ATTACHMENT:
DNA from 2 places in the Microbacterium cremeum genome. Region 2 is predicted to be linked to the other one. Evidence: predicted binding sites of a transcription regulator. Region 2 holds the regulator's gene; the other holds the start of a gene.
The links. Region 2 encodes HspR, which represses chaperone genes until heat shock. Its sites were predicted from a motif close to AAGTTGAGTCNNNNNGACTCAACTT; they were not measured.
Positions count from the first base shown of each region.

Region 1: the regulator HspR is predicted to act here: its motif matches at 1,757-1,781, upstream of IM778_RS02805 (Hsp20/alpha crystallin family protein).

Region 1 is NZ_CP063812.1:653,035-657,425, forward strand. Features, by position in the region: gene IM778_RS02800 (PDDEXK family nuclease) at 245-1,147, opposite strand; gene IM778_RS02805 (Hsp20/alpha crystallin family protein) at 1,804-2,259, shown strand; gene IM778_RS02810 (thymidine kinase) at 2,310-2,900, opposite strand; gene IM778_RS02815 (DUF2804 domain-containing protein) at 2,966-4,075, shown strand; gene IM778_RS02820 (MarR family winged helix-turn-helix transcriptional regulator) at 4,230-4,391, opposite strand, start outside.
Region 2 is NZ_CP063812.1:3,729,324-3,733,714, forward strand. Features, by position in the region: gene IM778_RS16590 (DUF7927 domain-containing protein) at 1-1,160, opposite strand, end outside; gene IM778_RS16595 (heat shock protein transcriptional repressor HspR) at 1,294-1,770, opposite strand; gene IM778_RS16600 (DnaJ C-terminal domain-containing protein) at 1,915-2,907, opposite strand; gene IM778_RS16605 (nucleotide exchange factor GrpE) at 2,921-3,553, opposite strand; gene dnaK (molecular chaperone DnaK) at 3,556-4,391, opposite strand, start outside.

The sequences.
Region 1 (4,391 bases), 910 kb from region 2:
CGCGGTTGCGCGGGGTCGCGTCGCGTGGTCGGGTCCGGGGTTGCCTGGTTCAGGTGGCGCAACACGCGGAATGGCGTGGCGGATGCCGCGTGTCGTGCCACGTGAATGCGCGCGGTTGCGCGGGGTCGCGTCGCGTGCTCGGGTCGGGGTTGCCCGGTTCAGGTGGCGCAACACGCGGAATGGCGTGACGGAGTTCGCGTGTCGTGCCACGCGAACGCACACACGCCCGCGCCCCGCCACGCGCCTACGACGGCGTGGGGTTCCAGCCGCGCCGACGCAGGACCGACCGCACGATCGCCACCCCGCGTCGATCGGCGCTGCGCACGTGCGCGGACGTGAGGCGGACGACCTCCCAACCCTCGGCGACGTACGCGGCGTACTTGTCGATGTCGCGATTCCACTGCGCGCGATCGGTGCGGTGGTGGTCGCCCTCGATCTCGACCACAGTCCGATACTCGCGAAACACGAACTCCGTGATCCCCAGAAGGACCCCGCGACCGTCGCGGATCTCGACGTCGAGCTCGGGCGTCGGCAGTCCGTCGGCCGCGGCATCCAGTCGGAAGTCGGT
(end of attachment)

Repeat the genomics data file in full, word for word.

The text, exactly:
DNA from 2 places in the Microbacterium cremeum genome. Region 2 is predicted to be linked to the other one. Evidence: predicted binding sites of a transcription regulator. Region 2 holds the regulator's gene; the other holds the start of a gene.
The links. Region 2 encodes HspR, which represses chaperone genes until heat shock. Its sites were predicted from a motif close to AAGTTGAGTCNNNNNGACTCAACTT; they were not measured.
Positions count from the first base shown of each region.

Region 1: the regulator HspR is predicted to act here: its motif matches at 1,757-1,781, upstream of IM778_RS02805 (Hsp20/alpha crystallin family protein).

Region 1 is NZ_CP063812.1:653,035-657,425, forward strand. Features, by position in the region: gene IM778_RS02800 (PDDEXK family nuclease) at 245-1,147, opposite strand; gene IM778_RS02805 (Hsp20/alpha crystallin family protein) at 1,804-2,259, shown strand; gene IM778_RS02810 (thymidine kinase) at 2,310-2,900, opposite strand; gene IM778_RS02815 (DUF2804 domain-containing protein) at 2,966-4,075, shown strand; gene IM778_RS02820 (MarR family winged helix-turn-helix transcriptional regulator) at 4,230-4,391, opposite strand, start outside.
Region 2 is NZ_CP063812.1:3,729,324-3,733,714, forward strand. Features, by position in the region: gene IM778_RS16590 (DUF7927 domain-containing protein) at 1-1,160, opposite strand, end outside; gene IM778_RS16595 (heat shock protein transcriptional repressor HspR) at 1,294-1,770, opposite strand; gene IM778_RS16600 (DnaJ C-terminal domain-containing protein) at 1,915-2,907, opposite strand; gene IM778_RS16605 (nucleotide exchange factor GrpE) at 2,921-3,553, opposite strand; gene dnaK (molecular chaperone DnaK) at 3,556-4,391, opposite strand, start outside.

The sequences.
Region 1 (4,391 bases), 910 kb from region 2:
CGCGGTTGCGCGGGGTCGCGTCGCGTGGTCGGGTCCGGGGTTGCCTGGTTCAGGTGGCGCAACACGCGGAATGGCGTGGCGGATGCCGCGTGTCGTGCCACGTGAATGCGCGCGGTTGCGCGGGGTCGCGTCGCGTGCTCGGGTCGGGGTTGCCCGGTTCAGGTGGCGCAACACGCGGAATGGCGTGACGGAGTTCGCGTGTCGTGCCACGCGAACGCACACACGCCCGCGCCCCGCCACGCGCCTACGACGGCGTGGGGTTCCAGCCGCGCCGACGCAGGACCGACCGCACGATCGCCACCCCGCGTCGATCGGCGCTGCGCACGTGCGCGGACGTGAGGCGGACGACCTCCCAACCCTCGGCGACGTACGCGGCGTACTTGTCGATGTCGCGATTCCACTGCGCGCGATCGGTGCGGTGGTGGTCGCCCTCGATCTCGACCACAGTCCGATACTCGCGAAACACGAACTCCGTGATCCCCAGAAGGACCCCGCGACCGTCGCGGATCTCGACGTCGAGCTCGGGCGTCGGCAGTCCGTCGGCCGCGGCATCCAGTCGGAAGTCGGT